Peterborough Lib Dems defend campaigning on weekend after Prince Philip’s death

The Liberal Democrats have defended their decision to campaign in Peterborough and Cambridgeshire on the weekend after Prince Philip’s death following criticism from other parties which abstained.

By Ben Hatton and Joel Lamy
Thursday, 15th April 2021, 4:55 am

The party’s deputy group leader on Peterborough City Council said campaigning was suspended on Friday before recommencing last weekend “in a low key way”.

Cllr Christian Hogg also insisted that the Lib Dems had received no complaints and he hit out at the Conservatives for “weaponising the sad passing of a much-loved member of the Royal Family for party political purposes”.

Deputy leader of the Conservative-controlled council, Cllr Wayne Fitzgerald, had described the decision to campaign over the weekend “disgraceful” and said Lib Dem party leader Ed Davey should be “ashamed”.

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Prince Philip, Duke of Edinburgh, at the Presentation Reception for The Duke of Edinburgh Gold Award holders in the gardens at the Palace of Holyroodhouse in Edinburgh in 2017. Picture: Jane Barlow/AFP via Getty Images

Cllr Hogg said: “Following the sad announcement of the passing of Duke of Edinburgh, Peterborough Liberal Democrats suspended campaigning on Friday in line with the cross-party agreement reached nationally.

“It was noted that other activities, such as the Grand National and other sporting activities, continued throughout the weekend. Shops remained open.

“No other activity other than the television scheduling seemed to have been affected, so it was decided to recommence in a low key way on Saturday, mainly by way of delivery of leaflets.

“Full campaigning returned on Monday morning. We have received no complaints from members of the public about our activities.

“What we have seen, however, is some Conservative councillors and candidates on Twitter and Facebook, in some cases using swear words and aggressive language. Our Royal Family is usually seen as above party politics and a unifying force for the nation, so seeing Conservatives weaponising the sad passing of a much-loved member of the Royal Family for party political purposes in this way is very regrettable.”

Cllr Hogg added: “It seems that after 20 years in power they have run out of things to say about their plans for the future of Peterborough and are instead attacking other parties for working hard to reach out and engage with our residents.”

Party campaigner Beki Sellick also stated: “People I’ve spoken to want to know about how more Lib Dem councillors - and a Lib Dem mayor for Peterborough and Cambridgeshire - would make our city fairer, greener and more caring. Residents want to tell me their priorities for better services, stopping climate change and the differences they want to see in our communities.”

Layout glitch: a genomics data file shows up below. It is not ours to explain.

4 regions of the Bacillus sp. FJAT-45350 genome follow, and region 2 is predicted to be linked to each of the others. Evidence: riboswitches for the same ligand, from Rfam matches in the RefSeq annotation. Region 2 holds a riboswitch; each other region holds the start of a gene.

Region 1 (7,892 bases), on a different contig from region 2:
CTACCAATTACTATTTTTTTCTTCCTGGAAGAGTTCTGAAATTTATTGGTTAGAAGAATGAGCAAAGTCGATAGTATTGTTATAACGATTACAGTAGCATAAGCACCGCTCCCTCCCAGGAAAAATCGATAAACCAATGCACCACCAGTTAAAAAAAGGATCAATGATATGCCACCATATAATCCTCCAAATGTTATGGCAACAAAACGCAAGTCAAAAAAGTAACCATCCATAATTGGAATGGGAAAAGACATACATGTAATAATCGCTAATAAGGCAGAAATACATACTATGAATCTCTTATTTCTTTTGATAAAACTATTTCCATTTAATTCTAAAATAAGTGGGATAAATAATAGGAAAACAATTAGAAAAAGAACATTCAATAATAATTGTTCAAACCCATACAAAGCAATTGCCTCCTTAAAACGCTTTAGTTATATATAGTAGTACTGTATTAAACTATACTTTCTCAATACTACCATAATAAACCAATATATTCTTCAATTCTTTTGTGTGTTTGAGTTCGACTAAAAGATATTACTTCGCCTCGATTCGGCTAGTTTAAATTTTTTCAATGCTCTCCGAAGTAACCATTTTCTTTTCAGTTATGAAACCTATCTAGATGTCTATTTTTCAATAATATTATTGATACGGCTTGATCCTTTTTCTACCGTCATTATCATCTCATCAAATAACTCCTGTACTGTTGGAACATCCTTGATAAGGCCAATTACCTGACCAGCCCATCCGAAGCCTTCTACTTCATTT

The issue over campaigning also became a talking point across Cambridgeshire.

The Green Party, which is contesting every seat in Cambridge in May, also campaigned over the weekend. Both parties said the response from residents was “overwhelmingly positive”.

The Cambridge Labour group tweeted on Saturday to say: “Extremely disappointing to see other parties – including Lib Dem councillors – out canvassing and leafleting in Cambridge this weekend, in light of national events. Out of respect, we will not be campaigning this weekend.”

The leader of Conservative group on South Cambridgeshire District Council, Heather Williams, said the Conservatives suspended campaigning until Tuesday. She said: “I am saddened but not surprised that the Liberal Democrats have chosen to continue campaigning.

“The Lib Dems may not think that a pause is necessary, but to carry on with the knowledge that other parties are not shows an exploitation of the situation as opposed to pause and thereby ensuring a level playing field.”

The leader of the Liberal Democrats on the county council, Lucy Nethsingha, said: “As agreed with other parties at a national level we paused campaigning on Friday to mark the death of Prince Philip. There was no agreement nationally to pause local campaigning in England after Friday.

“Our local campaigning over the weekend has been low-key and respectful. The reception from the public has been overwhelmingly positive.

“The residents of Cambridgeshire are keen to discuss how our area can be improved. They have been welcoming the opportunity to talk about the very serious issues that affect people’s lives, from potholes to affordable housing and the environment.”

A spokesperson for the Cambridge Green Party, county council candidate Jeremy Caddick, said that his party did campaign over the weekend and that the response from residents was “overwhelmingly positive”.